Chimelong Ocean Kingdom revealed on February 24 that it has nine orcas Chimelong orca breeding center Wechat piece, captured in Russia’s Sea of Okhotsk. These whales were imported in 2013, 2014, and 2015. Chimelong intends to use these whales in a breeding program.
The only ecotype observed by Russian researchers in the area of capture is the mammal-eating ecotype. It appears, from reports at the holding facility in the far east of Russia, that these animals, despite their young ages, were taking solid food at the time of capture (when they were first observed to defecate after capture, there was fur in the feces), meaning they had witnessed and possibly even participated in live mammal hunts, most likely for pinnipeds.
The China Cetacean Alliance wishes to express strong concern about the welfare of these whales and the safety of their trainers.
Regarding the orcas’ welfare，these are mammal-eaters, yet Chimelong will feed them only fish, which is not biologically appropriate. Their health may suffer from eating food to which they are not behaviorally, physiologically, or genetically adapted.
Chimelong suggests in its media announcement that these orcas range in age from 5 to 13 years of age. There is no way to confirm these age estimates, but the whales seem smaller in the photographs than the claims by Chimelong (400 cm to 650 cm). Even if Chimelong’s age estimates are accurate, this still means the whales were very young when captured (perhaps as young as 1-2 years of age!). Given their youth, they are likely socially abnormal already, as they were taken from their mother while still strongly emotionally dependent on her and have no matriarch to teach them normal social behavior.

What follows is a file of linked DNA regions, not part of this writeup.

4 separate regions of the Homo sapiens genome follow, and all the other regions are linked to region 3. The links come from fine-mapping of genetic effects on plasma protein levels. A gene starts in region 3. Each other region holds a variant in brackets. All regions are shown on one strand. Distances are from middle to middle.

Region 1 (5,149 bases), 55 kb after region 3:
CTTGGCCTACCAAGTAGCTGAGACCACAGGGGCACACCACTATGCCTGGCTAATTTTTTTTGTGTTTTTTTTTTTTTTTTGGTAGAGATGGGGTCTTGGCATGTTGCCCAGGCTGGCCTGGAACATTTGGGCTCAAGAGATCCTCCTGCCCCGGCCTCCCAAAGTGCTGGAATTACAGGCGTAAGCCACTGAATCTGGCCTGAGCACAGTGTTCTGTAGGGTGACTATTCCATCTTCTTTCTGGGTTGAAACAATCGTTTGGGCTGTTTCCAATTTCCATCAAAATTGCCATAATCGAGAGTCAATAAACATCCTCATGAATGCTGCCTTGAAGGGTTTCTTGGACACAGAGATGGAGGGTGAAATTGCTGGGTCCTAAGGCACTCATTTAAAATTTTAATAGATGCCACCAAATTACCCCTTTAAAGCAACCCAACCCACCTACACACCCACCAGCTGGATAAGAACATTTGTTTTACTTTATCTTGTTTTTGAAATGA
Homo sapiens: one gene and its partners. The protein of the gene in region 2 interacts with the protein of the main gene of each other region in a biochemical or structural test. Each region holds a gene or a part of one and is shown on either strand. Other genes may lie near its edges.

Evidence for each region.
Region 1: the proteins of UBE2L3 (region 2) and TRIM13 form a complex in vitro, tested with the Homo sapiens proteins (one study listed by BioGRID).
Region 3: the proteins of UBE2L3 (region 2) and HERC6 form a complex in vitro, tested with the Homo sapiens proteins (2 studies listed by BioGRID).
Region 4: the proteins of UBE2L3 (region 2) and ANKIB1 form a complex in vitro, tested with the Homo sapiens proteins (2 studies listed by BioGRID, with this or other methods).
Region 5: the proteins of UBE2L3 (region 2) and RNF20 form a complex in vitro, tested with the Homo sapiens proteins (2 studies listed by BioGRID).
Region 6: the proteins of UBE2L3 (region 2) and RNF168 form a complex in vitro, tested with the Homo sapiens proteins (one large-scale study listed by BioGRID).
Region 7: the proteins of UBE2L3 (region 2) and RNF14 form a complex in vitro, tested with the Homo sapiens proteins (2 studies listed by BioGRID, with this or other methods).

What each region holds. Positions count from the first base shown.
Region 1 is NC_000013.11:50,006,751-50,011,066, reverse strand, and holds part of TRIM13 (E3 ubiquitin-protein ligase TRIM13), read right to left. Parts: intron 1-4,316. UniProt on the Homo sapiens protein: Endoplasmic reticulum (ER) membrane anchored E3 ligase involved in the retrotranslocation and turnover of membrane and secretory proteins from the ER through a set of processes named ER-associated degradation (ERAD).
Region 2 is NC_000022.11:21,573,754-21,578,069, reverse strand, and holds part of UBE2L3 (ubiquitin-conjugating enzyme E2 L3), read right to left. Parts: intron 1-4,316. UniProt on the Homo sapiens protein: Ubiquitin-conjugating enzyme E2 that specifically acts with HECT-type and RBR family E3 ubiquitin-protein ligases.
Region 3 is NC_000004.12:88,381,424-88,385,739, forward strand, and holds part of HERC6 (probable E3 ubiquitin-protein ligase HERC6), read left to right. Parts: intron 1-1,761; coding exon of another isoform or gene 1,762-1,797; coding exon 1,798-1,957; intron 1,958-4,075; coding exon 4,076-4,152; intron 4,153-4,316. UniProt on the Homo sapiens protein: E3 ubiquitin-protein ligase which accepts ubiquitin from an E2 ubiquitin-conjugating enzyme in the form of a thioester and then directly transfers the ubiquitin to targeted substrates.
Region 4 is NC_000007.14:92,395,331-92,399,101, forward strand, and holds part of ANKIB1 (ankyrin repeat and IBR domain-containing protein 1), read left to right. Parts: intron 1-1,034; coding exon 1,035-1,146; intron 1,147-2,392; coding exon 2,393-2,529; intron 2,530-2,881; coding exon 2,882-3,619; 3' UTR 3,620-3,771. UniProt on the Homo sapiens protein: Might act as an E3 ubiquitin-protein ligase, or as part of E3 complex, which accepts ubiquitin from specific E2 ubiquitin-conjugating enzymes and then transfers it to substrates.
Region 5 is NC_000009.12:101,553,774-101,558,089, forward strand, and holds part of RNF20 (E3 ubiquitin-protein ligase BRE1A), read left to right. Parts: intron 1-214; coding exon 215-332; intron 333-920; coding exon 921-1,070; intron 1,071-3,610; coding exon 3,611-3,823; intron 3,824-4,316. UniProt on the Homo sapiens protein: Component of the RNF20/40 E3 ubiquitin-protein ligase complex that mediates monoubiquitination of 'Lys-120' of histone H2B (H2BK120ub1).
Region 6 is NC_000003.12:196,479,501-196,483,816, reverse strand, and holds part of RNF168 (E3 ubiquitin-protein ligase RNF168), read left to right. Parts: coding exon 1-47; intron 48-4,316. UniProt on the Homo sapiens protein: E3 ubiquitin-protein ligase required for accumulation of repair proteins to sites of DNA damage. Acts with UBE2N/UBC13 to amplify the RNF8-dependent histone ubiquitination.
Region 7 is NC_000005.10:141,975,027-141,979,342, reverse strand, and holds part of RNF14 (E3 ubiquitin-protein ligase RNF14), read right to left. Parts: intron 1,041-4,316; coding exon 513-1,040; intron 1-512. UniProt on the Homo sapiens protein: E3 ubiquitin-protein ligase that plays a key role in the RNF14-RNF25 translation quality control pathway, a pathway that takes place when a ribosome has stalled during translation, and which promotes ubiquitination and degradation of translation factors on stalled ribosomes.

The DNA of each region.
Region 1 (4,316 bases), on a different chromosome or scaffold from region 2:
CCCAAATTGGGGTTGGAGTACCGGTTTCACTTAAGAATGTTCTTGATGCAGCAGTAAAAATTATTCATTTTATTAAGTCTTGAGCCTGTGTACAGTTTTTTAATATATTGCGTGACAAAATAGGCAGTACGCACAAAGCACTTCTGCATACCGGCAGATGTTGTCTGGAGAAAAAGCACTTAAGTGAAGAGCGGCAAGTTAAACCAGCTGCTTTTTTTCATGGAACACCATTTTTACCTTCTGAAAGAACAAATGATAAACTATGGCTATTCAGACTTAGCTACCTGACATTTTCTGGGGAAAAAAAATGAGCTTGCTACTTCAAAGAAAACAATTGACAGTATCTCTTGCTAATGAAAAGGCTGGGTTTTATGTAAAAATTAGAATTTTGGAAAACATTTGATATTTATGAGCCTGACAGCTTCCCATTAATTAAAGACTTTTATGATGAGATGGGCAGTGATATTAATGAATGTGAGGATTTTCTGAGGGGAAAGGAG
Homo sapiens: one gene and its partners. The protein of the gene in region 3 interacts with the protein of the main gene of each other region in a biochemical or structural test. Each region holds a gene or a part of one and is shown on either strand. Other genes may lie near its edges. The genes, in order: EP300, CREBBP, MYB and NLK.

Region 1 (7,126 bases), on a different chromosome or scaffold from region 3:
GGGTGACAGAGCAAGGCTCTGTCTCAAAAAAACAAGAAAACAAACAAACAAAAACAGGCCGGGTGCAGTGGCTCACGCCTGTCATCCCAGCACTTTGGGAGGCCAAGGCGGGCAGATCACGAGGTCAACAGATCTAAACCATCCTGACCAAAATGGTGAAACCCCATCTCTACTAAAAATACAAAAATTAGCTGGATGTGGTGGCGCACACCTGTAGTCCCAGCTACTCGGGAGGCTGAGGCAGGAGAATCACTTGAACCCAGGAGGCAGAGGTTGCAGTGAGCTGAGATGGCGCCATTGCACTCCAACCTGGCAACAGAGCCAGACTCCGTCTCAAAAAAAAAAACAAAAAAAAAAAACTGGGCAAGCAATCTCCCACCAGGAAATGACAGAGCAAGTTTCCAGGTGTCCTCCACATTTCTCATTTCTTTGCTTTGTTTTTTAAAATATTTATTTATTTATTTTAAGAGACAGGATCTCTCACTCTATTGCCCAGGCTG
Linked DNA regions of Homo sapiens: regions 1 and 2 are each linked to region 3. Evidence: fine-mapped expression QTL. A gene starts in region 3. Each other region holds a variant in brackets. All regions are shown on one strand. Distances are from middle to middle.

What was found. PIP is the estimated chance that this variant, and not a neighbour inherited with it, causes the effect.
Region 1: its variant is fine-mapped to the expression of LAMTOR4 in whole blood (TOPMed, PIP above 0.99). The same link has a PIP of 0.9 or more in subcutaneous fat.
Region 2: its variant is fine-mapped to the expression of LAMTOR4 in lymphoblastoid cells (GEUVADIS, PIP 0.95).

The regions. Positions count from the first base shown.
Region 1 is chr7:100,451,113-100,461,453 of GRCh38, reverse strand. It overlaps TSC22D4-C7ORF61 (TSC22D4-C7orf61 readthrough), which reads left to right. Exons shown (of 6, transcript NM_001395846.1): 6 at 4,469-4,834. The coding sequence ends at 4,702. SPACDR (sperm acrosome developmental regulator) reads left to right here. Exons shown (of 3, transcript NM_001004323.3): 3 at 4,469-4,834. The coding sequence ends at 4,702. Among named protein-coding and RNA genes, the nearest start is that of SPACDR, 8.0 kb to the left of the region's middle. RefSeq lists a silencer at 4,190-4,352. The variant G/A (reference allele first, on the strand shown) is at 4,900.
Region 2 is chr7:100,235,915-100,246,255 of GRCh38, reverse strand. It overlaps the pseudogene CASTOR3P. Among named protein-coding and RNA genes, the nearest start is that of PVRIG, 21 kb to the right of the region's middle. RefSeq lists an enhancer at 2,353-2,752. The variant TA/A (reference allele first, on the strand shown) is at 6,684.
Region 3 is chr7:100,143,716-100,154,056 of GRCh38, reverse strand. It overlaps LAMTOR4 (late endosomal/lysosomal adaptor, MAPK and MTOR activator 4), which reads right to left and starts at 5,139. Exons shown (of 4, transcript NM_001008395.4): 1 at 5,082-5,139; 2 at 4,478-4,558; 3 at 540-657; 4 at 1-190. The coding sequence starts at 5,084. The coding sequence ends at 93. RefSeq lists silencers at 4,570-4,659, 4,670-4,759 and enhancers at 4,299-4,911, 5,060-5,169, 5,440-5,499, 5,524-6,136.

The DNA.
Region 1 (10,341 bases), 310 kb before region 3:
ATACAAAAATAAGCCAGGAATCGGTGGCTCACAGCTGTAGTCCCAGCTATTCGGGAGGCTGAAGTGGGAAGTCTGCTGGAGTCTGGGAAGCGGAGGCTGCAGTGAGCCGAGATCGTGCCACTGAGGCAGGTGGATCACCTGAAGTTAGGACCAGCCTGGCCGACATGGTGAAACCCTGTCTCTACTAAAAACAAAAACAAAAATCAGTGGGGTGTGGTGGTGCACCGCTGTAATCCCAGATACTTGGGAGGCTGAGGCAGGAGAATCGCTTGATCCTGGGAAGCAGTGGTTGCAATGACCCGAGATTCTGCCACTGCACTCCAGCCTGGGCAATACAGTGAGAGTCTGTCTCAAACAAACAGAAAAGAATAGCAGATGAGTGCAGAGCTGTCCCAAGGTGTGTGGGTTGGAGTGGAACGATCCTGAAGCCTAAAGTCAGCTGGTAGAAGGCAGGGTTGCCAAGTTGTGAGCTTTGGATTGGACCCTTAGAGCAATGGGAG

Their youth also means that starting a breeding program is premature. Most of these whales are juveniles, not adults. And while some of the older females and males may be sexually mature, that is NOTthe same as being socially mature in orcas. That’s like saying a young girl of 11 or 12 years of age is ready to be a mother! Female orcas might be sexually mature at 6-7 years of age, but don’t give birth for the first time until they are 12-14 and males are not socially mature until they are in their late teens or early 20s! Western orca facilities have always bred their orcas too young – this is a likely factor in their shorter life spans. It would be unfortunate if Chimelong repeated this mistake.
As for the sex ratio of the group – 5 males, 4 females – this is highly likely to result in social problems. In most orca populations, males are subordinate to females and when there are a lot of males in the group, the group itself becomes somewhat marginalized from the larger population (males can be disruptive, apparently – so in general families with more females than males avoid families with more males than females when they are socializing). Chimelong’s male-skewed sex ratio, even if the group is split into two enclosures, is not a good idea in captivity – aggression levels could get very high, both among the group and with trainers.